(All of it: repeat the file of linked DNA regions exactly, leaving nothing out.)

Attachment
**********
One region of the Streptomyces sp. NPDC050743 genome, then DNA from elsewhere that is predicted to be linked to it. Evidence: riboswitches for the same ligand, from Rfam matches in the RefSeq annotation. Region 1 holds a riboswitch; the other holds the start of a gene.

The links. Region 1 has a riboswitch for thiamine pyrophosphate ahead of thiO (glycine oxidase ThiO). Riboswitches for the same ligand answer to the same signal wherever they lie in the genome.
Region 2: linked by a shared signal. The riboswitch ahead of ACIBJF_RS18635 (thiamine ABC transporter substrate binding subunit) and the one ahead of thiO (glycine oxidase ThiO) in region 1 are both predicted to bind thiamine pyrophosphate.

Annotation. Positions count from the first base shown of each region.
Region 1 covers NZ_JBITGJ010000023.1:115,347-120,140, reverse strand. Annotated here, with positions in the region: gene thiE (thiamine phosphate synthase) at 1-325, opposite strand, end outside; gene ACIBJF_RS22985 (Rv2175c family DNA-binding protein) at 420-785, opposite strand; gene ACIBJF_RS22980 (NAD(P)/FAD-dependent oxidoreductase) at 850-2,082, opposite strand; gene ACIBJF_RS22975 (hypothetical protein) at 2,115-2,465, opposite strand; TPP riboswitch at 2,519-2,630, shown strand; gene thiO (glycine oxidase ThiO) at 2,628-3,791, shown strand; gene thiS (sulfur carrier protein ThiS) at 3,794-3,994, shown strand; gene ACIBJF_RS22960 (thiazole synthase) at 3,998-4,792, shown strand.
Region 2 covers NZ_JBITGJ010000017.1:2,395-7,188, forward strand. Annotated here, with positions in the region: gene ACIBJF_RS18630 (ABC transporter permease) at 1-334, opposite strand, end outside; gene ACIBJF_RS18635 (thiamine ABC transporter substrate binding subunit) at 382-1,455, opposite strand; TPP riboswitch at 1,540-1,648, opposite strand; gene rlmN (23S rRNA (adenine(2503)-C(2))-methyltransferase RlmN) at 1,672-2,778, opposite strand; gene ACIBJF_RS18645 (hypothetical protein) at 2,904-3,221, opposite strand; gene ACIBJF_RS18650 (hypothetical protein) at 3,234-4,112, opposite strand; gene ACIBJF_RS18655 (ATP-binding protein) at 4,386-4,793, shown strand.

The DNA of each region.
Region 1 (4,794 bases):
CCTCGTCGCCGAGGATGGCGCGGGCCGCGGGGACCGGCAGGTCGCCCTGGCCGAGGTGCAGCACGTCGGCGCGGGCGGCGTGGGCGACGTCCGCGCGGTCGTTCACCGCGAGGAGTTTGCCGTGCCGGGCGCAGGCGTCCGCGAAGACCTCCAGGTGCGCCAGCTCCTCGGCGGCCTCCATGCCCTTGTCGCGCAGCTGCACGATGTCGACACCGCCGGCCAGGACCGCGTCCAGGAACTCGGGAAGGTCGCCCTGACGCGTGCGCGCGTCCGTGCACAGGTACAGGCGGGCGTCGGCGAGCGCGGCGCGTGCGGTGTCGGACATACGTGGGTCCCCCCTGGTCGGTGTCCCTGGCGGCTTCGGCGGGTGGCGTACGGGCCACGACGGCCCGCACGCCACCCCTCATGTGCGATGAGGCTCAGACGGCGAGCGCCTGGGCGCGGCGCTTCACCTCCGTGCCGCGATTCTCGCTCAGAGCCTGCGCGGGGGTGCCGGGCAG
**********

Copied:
One region of the Streptomyces sp. NPDC050743 genome, then DNA from elsewhere that is predicted to be linked to it. Evidence: riboswitches for the same ligand, from Rfam matches in the RefSeq annotation. Region 1 holds a riboswitch; the other holds the start of a gene.

The links. Region 1 has a riboswitch for thiamine pyrophosphate ahead of thiO (glycine oxidase ThiO). Riboswitches for the same ligand answer to the same signal wherever they lie in the genome.
Region 2: linked by a shared signal. The riboswitch ahead of ACIBJF_RS18635 (thiamine ABC transporter substrate binding subunit) and the one ahead of thiO (glycine oxidase ThiO) in region 1 are both predicted to bind thiamine pyrophosphate.

Annotation. Positions count from the first base shown of each region.
Region 1 covers NZ_JBITGJ010000023.1:115,347-120,140, reverse strand. Annotated here, with positions in the region: gene thiE (thiamine phosphate synthase) at 1-325, opposite strand, end outside; gene ACIBJF_RS22985 (Rv2175c family DNA-binding protein) at 420-785, opposite strand; gene ACIBJF_RS22980 (NAD(P)/FAD-dependent oxidoreductase) at 850-2,082, opposite strand; gene ACIBJF_RS22975 (hypothetical protein) at 2,115-2,465, opposite strand; TPP riboswitch at 2,519-2,630, shown strand; gene thiO (glycine oxidase ThiO) at 2,628-3,791, shown strand; gene thiS (sulfur carrier protein ThiS) at 3,794-3,994, shown strand; gene ACIBJF_RS22960 (thiazole synthase) at 3,998-4,792, shown strand.
Region 2 covers NZ_JBITGJ010000017.1:2,395-7,188, forward strand. Annotated here, with positions in the region: gene ACIBJF_RS18630 (ABC transporter permease) at 1-334, opposite strand, end outside; gene ACIBJF_RS18635 (thiamine ABC transporter substrate binding subunit) at 382-1,455, opposite strand; TPP riboswitch at 1,540-1,648, opposite strand; gene rlmN (23S rRNA (adenine(2503)-C(2))-methyltransferase RlmN) at 1,672-2,778, opposite strand; gene ACIBJF_RS18645 (hypothetical protein) at 2,904-3,221, opposite strand; gene ACIBJF_RS18650 (hypothetical protein) at 3,234-4,112, opposite strand; gene ACIBJF_RS18655 (ATP-binding protein) at 4,386-4,793, shown strand.

The DNA of each region.
Region 1 (4,794 bases):
CCTCGTCGCCGAGGATGGCGCGGGCCGCGGGGACCGGCAGGTCGCCCTGGCCGAGGTGCAGCACGTCGGCGCGGGCGGCGTGGGCGACGTCCGCGCGGTCGTTCACCGCGAGGAGTTTGCCGTGCCGGGCGCAGGCGTCCGCGAAGACCTCCAGGTGCGCCAGCTCCTCGGCGGCCTCCATGCCCTTGTCGCGCAGCTGCACGATGTCGACACCGCCGGCCAGGACCGCGTCCAGGAACTCGGGAAGGTCGCCCTGACGCGTGCGCGCGTCCGTGCACAGGTACAGGCGGGCGTCGGCGAGCGCGGCGCGTGCGGTGTCGGACATACGTGGGTCCCCCCTGGTCGGTGTCCCTGGCGGCTTCGGCGGGTGGCGTACGGGCCACGACGGCCCGCACGCCACCCCTCATGTGCGATGAGGCTCAGACGGCGAGCGCCTGGGCGCGGCGCTTCACCTCCGTGCCGCGATTCTCGCTCAGAGCCTGCGCGGGGGTGCCGGGCAG